In my coaching days, I worked on both sides of the football. I made my living on the offensive side. I liked the advantage of knowing where we would attack. The defense was always guessing even though they knew our tendencies. I’ve always been told to go on the offensive in any unavoidable violent encounter. Take the violence to the attacker.

This is not a school yard chicken dance with kids bumping chests and talking smack. In life or death situations, do whatever it takes to stay alive. This will require losing our moral codes and social niceness and do unthinkable violence to our aggressor. That’s what thugs plan to do to you.

4.) The police will help 

Even if you have time to dial 911, the response time is usually so slow they have to make a report and inform the next of kin. The police are not obligated to protect individual citizens no matter what the motto on the black and white cruiser says. NEVER delegate responsibility for your safety to someone else. With cities going bankrupt, we do indeed need to lock our doors and load our guns. San Bernardino has seen a 50 percent increase in murders this year.

Don’t be a statistic.

5.) I am trained to handle violence

This has been a difficult article to write. Being a civilized, moral person, it’s depressing to delve into the mind of violent thuggery. Unless you’ve experienced this kind of violence and lived to tell about it, I don’t think it’s possible to fully wrap our minds around what it takes to flip the switch and become violent.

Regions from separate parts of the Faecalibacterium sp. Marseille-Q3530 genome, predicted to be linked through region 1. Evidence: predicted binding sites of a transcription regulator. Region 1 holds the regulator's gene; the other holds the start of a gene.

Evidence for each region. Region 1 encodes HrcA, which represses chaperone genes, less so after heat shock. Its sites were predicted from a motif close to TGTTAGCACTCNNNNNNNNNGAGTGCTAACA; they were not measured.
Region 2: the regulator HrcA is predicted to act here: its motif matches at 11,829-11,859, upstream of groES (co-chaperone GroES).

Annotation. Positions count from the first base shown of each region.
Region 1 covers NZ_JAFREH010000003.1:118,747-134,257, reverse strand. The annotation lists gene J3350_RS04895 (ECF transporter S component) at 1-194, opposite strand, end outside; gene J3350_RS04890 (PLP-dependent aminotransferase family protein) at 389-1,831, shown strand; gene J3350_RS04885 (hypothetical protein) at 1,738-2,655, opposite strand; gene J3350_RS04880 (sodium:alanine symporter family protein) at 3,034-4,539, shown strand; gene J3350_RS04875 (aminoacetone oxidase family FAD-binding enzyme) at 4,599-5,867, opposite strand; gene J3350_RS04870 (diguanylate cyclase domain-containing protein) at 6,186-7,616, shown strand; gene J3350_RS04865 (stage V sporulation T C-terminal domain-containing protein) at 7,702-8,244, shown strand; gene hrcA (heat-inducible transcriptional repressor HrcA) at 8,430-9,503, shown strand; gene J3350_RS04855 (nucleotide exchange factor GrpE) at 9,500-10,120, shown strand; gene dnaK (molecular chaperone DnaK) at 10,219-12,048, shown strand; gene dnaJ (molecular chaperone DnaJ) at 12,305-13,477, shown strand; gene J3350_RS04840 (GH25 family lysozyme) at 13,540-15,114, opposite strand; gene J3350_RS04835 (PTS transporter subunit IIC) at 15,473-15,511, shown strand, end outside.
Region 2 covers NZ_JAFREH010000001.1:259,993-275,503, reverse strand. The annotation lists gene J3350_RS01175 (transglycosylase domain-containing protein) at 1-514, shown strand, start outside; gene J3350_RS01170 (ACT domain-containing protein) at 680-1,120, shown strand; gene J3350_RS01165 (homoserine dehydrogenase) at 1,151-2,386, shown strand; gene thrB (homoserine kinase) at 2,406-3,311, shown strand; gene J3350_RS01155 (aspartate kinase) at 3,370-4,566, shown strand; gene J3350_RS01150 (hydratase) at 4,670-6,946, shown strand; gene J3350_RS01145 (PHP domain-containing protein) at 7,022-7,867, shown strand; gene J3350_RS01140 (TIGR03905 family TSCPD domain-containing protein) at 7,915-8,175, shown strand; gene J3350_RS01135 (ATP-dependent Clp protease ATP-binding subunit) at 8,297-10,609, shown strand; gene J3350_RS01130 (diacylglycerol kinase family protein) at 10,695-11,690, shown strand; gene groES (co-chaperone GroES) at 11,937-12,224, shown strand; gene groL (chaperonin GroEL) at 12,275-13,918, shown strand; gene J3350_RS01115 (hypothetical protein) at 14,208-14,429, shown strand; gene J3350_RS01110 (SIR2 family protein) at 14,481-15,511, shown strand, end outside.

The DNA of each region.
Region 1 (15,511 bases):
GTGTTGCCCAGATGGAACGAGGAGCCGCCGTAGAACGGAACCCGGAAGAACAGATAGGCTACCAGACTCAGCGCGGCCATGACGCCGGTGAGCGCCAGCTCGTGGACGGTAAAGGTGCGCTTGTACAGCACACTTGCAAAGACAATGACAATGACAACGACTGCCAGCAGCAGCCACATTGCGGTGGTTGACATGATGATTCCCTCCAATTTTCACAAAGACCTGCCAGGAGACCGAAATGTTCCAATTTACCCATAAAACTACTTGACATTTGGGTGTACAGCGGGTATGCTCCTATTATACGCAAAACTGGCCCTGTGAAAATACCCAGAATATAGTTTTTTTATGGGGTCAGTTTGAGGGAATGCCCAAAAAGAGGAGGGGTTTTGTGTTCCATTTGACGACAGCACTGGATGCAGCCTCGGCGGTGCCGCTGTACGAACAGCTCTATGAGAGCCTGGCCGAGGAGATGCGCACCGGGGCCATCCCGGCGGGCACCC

From everything I’ve read (people with actual experience) and seen in real life, no one single act of violence is the same. No amount of controlled training in a class can prepare us for real world violence. Yes, Chuck Norris groupies are included here. You are a resource to predators. A piece of meat. There are no training facilities that I know of which allows students to destroy and kill each other. But that’s what it takes to stop predators hellbent on their mission – destroy, rape, pillage, and kill.

Will our social training and martial arts classes save us? I’m not anti-martial arts. Get all you can get. I just don’t want you to assume that you’re trained for real violent encounters when your attacker has no rules.

Knowing how to perform roundhouse kicks is not enough. Being mentally able to flip the switch from controlled, moral, socialized citizen, to a primal eat-or-be-eaten violence machine is necessary – and dark – and outside the paradigm of who we say we are.

6.) I’m safe because I carry a gun 

While I highly recommend this tool, it offers no guarantee of safety. Carrying my weapon gives me some sense of security. I’m not overconfident or cocky when carrying. Being aware of situations and surroundings is helpful. It’d be convenient if predators could be identified by external appearance. We simply can’t tell sometimes.

I’ve never shot another human being with a gun, unless BB gun wars count. They don’t. A higher standard is imposed on legally armed citizens. To quote Boston T. Party on why to pull the trigger, “You shot to stop – not to kill. Any kill is incidental, unless the only way to stop his lethal actions was to kill.” This is not to say aim for extremities and not vital organs.

Mr. Royce does a great job explaining your responsibility and liability when pulling the trigger in Boston’s Gun Bible – a must read for anyone legally carrying weapons and concerned about liberty, personal safety, and defense. A gun is designed to put distance between you and those intending you harm. After a certain distance, the threat is no longer a threat. Guns are the great equalizer. A 110 pound female has an advantage over a 250 pound thug if she has her gun in hand.

A human being is the most dangerous animal in the world as it alone has the ability to strike a deadly blow at a distance. ~ Boston’s Gun Bible, p. 4/1

 

Are you guilty of any of these deadly assumptions?

Keep Doing the Stuff of Self-Reliance,

Todd

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Categories: 180 Mind Set Training, Preparedness, Self Defense, Shooting/Marksmanship, Survival | Tags: , , , , , , | 19 Comments